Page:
A journalist who knows how to take a leak
There are thousands of ax-grinders in journalism, pushing tantalizing stories with few verifiable facts. Most collect rejection slips, but Steve Emerson finds one respectable media outlet after another for his work, which is sometimes nimble in its treatment of facts, often credulous of intelligence sources, and almost invariably supportive of the Israeli government.
Although several major news outlets are in tune with Emerson’s worldview–he got his start writing for the New Republic and U.S. News and World Report, two magazines with a strong pro-Israel bent–his draw for the media is access to sources unavailable to other writers.
That formula stood readers in good stead when Emerson wrote his 1988 book, The Secret Warriors. The book provided hitherto unknown details about the covert intelligence units that ran amok during the Reagan years. Emerson’s 1991 book Terrorist–based on his apparently exclusive access to a Palestinian kept under wraps since 1984 in the federal witness protection program–was less well received: the New York Times Book Review (5/19/91) said it was “marred by factual errors (such as mistranslation of Arabic names) that betray an unfamiliarity with the Middle East, and by a pervasive anti-Arab and anti-Palestinian bias.”
For CNN, where Emerson works part-time as a “consultant” for the Special Assignment unit, and where there are many more hours to fill with news than at the rival television networks, scoops equal audience equals profits. The network has become known for jumping on stories that don’t pan out–most recently, Emerson’s June 29 report of a coup in Iraq that apparently never happened. Even the government-run Voice of America was more skeptical, including a disclaimer in their coverage that the account “could not be verified.”
In February (2/11/92), Emerson provided CNN with a tape of PLO Chairman Yasir Arafat purportedly cursing Jews as “Dogs! Filth! Dirt!” Emerson said he had obtained the tape from “a Western intelligence agency.”
The genuineness of the tape was never conclusively established. The New York Times (2/13/92) reported that CNN had been told by a voice identification expert that the voice was “probably” Arafat’s, but that the identification wouldn’t stand up in court. Emerson said “a journalist” and “Arab specialists” had confirmed that the voice was Arafat’s. Arafat says the tape was “fabricated by the Israeli secret service” (Le Quotidien de Paris, 6/2/92).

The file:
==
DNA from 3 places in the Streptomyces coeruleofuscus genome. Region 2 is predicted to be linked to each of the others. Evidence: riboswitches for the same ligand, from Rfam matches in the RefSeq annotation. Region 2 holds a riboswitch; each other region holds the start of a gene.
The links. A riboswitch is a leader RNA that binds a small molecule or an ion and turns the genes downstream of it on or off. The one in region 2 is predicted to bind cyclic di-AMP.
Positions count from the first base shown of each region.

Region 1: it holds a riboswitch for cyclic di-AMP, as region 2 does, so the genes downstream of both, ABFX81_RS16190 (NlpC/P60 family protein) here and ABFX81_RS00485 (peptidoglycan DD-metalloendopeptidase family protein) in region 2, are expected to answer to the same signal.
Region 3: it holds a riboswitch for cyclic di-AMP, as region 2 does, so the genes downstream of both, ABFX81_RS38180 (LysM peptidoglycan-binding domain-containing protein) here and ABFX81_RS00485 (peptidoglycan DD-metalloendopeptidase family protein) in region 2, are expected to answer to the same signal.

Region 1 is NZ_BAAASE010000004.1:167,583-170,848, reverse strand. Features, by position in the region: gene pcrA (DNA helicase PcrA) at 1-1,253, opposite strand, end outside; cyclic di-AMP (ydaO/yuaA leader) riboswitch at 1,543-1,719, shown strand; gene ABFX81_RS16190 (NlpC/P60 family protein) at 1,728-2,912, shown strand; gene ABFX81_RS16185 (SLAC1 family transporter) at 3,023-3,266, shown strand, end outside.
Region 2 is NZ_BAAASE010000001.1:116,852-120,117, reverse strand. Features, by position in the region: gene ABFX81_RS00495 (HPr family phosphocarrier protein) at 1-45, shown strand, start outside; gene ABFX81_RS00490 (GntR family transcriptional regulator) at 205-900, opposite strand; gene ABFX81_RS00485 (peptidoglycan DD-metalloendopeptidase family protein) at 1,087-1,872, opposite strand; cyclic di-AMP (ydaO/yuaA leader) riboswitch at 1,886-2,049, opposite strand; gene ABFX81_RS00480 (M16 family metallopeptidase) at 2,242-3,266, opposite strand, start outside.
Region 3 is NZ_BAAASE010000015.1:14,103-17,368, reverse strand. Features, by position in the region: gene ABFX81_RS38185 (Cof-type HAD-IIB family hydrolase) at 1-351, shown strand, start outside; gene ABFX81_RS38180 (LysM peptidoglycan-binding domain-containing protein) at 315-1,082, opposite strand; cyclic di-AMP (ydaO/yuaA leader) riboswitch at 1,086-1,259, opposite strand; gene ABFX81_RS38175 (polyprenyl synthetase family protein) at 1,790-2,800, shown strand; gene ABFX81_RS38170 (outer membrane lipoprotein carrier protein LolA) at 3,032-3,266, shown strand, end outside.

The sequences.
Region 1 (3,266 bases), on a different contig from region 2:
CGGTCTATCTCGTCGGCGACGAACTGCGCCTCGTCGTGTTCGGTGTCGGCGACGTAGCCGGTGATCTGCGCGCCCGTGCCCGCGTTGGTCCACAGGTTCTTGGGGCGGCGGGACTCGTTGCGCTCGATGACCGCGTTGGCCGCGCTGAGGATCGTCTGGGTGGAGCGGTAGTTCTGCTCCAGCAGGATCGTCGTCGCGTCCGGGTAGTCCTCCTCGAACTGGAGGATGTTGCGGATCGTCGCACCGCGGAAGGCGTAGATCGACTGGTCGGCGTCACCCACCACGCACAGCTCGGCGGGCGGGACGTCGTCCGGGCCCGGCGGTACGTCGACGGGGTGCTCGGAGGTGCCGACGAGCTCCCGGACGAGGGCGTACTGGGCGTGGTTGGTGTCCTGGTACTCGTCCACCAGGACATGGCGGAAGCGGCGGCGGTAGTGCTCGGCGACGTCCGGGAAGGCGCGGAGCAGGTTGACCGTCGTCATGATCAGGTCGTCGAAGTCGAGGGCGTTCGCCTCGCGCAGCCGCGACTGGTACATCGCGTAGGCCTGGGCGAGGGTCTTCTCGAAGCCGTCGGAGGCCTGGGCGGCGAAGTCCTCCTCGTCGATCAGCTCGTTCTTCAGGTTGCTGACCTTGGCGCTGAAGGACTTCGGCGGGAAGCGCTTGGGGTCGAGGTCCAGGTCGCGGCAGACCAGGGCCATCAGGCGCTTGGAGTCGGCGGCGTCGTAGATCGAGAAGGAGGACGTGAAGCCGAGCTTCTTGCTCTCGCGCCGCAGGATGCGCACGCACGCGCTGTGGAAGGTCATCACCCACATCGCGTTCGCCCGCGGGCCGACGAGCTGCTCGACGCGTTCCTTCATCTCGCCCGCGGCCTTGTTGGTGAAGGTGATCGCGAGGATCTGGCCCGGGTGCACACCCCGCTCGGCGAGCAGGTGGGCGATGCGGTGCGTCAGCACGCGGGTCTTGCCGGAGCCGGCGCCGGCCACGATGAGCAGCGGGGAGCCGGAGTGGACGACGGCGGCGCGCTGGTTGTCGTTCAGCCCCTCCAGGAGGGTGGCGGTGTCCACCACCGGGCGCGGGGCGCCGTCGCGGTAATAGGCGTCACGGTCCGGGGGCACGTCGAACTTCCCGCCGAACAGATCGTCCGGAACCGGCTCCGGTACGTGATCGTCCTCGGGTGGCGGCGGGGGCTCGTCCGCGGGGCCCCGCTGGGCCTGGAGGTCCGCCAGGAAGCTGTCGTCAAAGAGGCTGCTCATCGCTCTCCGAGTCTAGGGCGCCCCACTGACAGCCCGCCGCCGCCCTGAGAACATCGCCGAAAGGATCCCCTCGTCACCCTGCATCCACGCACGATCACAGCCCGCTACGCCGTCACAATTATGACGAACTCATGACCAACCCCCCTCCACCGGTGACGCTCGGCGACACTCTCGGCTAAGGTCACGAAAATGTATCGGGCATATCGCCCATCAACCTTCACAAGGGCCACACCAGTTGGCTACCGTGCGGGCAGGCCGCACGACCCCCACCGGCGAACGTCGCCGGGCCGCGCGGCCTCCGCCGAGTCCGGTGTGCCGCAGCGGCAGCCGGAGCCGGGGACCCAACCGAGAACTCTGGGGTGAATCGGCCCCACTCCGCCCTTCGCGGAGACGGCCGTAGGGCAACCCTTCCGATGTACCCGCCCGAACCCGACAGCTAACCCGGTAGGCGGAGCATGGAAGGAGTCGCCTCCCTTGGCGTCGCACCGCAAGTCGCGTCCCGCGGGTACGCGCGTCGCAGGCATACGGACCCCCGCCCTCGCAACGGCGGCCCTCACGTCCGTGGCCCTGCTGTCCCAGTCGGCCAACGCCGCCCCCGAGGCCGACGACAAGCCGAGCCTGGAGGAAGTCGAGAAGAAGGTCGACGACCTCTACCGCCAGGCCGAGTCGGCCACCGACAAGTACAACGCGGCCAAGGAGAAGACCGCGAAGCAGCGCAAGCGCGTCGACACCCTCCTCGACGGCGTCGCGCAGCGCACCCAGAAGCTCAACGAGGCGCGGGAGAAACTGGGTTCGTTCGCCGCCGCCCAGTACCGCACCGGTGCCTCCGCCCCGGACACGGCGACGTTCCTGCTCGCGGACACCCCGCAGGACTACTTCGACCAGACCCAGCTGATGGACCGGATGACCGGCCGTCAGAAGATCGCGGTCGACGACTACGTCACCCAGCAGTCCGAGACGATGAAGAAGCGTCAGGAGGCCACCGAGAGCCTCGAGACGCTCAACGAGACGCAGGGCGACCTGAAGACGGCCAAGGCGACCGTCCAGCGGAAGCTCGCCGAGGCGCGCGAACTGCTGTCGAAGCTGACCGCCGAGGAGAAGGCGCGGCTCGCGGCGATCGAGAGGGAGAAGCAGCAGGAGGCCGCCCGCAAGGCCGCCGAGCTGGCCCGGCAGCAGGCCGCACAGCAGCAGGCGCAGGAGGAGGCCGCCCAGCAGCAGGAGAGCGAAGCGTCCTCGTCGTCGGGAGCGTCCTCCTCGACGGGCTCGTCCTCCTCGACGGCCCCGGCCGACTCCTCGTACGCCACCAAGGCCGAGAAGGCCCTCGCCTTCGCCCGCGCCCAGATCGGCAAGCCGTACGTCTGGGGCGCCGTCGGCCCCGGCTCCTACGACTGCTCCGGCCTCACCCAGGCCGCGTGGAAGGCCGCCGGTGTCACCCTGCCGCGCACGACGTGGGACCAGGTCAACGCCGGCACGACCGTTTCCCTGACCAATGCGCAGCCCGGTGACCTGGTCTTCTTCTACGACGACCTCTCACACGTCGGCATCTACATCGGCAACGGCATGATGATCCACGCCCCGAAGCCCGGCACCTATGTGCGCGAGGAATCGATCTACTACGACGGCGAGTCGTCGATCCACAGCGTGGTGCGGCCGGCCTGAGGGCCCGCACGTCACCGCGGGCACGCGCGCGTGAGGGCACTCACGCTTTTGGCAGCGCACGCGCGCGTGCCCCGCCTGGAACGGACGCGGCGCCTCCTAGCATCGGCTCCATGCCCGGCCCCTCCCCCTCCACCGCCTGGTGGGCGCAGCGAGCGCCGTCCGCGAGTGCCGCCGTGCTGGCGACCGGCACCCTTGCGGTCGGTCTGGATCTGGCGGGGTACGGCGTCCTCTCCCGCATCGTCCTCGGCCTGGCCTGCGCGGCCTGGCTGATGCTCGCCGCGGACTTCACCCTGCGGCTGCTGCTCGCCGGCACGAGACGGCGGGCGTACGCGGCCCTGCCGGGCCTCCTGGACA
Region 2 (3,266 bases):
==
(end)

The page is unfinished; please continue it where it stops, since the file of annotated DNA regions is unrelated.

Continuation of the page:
Whatever the tape’s origin, its timing was highly convenient for the Israeli government: Emerson’s scoop aired two days before Arafat’s Feb. 13 address to the UN Human Rights Commission in Geneva. Reporters largely ignored Arafat’s plea for international protection for Palestinian’s under Israeli occupation and focused on the telephone affair.
Not only do Emerson’s questionable journalistic practices not erode his credibility with mainstream media, he’s even taken seriously as a press critic–leaping in to try to discredit reporting that tarnishes Israel’s reputation.
When an Israeli gunman murdered seven Palestinians, Emerson rushed out a Wall Street Journal column (5/22/90) condemning “the predictable orgy of Israel-bashing by the media.” Commentators should instead praise Israel for arresting the attacker, Emerson argued. (The column set off a six-week exchange on the Journal‘s op-ed page between Emerson and Alexander Cockburn, who argued that the Israeli government was responsible for encouraging an anti-Arab atmosphere–as when then-Israeli Deputy Foreign Minister Benjamin Netanyahu advocated that “Israel should have exploited the repression of the demonstrations in China, when world attention focused on that country, to carry out mass expulsions among the Arabs of the territories”–Wall Street Journal, 7/14/90.)